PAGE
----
Yeah in moto one I put the hammer down and got the holeshot and started to run away with it. On the third or fourth lap a big gust of wind caught me off a jump and blew me off the track and I lost the lead and dropped back to third. I got into a battle with Tommy Searle and brought it home in fourth.
In moto two I pulled a better, clear holeshot then Roczen passed me on the first lap. I then made a mistake in the same spot and let Eli passed for second. Justin Barcia and Clement Desalle and I got involved in a three-way battle, before the wind blew me off the track in the same spot as it did in the first moto. I closed up on Barcia again, but couldn’t get close enough to pass him and finished fifth.
Your results over the weekend caused a bit of a stir on the international scene, especially in the US where a lot of people hadn’t heard of you.
Yeah for sure. Personally I expected to be one of the top MX2 riders but I didn’t know I’d finish so far up the overall order. My practice times were as good or better than the 450s and my actual results were better than I expected.
The USA guys seemed really surprised. I did a podcast with Steve Matthes from Pulpmx and he said Twitter was going crazy. The Europeans weren’t that shocked, because they kinda know who I am after two seasons of racing.
How was it representing Australia alongside Metty and Waters?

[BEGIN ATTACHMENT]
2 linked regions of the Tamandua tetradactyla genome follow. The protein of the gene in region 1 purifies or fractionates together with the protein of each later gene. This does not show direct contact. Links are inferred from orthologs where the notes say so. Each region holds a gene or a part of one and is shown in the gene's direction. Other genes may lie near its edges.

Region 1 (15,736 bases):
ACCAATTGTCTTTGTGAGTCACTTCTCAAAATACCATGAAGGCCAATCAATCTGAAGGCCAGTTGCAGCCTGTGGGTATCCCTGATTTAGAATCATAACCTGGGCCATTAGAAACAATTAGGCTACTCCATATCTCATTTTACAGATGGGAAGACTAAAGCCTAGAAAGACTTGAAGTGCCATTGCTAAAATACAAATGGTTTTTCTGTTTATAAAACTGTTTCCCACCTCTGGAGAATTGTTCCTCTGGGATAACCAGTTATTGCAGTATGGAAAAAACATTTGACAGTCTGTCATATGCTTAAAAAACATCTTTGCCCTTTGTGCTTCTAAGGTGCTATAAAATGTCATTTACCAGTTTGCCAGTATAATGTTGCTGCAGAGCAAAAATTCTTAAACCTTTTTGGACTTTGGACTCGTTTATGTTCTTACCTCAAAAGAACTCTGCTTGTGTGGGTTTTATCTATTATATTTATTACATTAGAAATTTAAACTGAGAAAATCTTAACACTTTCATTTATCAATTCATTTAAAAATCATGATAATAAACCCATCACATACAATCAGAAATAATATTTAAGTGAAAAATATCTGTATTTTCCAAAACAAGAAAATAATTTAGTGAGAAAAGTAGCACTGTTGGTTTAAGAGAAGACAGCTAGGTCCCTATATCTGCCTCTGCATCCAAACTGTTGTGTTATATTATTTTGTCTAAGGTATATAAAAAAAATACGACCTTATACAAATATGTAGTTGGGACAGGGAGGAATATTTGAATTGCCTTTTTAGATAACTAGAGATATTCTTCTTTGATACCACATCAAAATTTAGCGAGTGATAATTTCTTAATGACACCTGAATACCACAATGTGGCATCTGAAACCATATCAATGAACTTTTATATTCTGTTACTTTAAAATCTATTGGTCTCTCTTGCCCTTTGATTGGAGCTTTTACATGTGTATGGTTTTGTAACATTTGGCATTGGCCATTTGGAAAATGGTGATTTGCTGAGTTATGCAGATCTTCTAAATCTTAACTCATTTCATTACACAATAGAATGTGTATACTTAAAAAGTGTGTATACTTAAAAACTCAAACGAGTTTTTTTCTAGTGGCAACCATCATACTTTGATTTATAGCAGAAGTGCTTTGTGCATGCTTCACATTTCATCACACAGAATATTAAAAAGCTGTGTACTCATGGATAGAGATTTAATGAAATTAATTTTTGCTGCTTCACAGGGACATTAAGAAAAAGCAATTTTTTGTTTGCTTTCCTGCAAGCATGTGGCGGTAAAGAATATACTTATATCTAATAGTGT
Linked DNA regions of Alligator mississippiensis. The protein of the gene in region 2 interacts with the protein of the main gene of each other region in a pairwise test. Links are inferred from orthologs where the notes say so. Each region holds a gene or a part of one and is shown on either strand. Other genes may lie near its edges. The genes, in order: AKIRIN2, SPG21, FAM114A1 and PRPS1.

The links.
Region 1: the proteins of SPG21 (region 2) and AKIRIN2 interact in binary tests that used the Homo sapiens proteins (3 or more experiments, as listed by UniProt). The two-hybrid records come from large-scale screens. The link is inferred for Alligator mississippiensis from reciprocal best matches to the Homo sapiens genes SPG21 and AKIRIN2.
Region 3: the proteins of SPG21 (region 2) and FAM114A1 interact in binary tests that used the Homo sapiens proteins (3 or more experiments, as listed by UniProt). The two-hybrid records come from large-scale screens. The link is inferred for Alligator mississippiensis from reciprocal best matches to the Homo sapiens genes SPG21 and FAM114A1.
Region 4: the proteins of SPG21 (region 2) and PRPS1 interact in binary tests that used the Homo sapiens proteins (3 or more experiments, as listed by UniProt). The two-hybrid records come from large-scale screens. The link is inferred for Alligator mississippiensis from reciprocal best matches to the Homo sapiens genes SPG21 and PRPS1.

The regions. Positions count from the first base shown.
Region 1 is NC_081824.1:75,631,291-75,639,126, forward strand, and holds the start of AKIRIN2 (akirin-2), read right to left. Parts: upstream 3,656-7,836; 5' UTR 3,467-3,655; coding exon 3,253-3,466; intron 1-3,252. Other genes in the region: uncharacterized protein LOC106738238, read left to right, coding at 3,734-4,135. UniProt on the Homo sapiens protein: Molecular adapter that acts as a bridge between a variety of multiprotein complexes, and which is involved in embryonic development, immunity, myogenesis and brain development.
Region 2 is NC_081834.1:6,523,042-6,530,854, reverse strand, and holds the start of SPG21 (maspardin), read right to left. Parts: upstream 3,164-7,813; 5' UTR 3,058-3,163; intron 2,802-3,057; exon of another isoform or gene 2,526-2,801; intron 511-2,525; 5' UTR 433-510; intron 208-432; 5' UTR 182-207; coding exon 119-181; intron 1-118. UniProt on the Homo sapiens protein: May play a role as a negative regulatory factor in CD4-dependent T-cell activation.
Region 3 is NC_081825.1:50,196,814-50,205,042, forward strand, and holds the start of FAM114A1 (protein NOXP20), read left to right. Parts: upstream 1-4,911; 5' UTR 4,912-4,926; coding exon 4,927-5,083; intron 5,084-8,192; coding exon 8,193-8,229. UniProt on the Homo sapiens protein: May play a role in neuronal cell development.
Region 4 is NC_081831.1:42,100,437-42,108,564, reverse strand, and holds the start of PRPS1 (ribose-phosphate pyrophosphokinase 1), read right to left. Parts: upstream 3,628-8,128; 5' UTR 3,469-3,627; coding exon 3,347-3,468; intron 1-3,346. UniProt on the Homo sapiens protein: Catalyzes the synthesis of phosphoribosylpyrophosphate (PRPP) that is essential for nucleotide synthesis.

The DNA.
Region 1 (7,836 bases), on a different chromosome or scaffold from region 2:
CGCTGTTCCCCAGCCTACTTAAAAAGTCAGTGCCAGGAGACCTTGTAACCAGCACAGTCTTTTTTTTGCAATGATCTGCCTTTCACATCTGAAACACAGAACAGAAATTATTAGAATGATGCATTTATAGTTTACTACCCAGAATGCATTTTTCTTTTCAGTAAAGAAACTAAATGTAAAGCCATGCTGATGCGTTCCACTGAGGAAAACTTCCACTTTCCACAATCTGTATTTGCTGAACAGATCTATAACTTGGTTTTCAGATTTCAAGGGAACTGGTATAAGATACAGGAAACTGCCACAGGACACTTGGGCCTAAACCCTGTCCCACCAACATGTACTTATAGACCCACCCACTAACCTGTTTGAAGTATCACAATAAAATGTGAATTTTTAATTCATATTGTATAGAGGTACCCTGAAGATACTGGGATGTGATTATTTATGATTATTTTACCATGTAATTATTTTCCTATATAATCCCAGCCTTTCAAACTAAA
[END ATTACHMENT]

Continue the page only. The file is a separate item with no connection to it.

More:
It was awesome. Those guys can ride well and we had a plan where we wouldn’t hold each other up if someone was coming through.
Metty was my teammate at the MXoN at Colorado and it was great to hang out with him again. He’s a really cool guy and I look up to him a lot.
Todd and I have been rivals our entire lives and it was cool for us to do the have that history and now ride for our country together. I haven’t seen him in a while, so it was awesome to catch up.
I think he’ll do well over here next year. There are a lot of other elements, such as travel, involved with the GPs, but he’ll work it out. It can take a year or so to come to terms with racing here, but you never know – Reedy came over for a year and whipped everyone’s arse!
True that! Well it’s the end of the season now. When are you planning on heading back home?
I’ll be here for another month testing the YZ450F flat out for next year’s MX1 season. I won’t have time to do a lot else, so I’ll get this month out of the way then get back to the sunshine and work on my tan, enjoy a cold stubby with the boys and catch up with my mates. I do love it here in Europe, but Australia’s always home.
You mentioned you’re stepping up to MX1 next year. What are your aims for 2014?
I want to see myself in the top five for sure, and getting on the podium if possible. The better you do the more ambitions and goals you have, and I expect to go better than what others expect of me. In a couple of years my goal is to have won a world title and hit up the US scene, depending on if or when the opportunities arise.
Great stuff, mate. Well enjoy your last month in Europe and we’ll catch up when you’re back in Australia.
Sounds good, man. Thank you.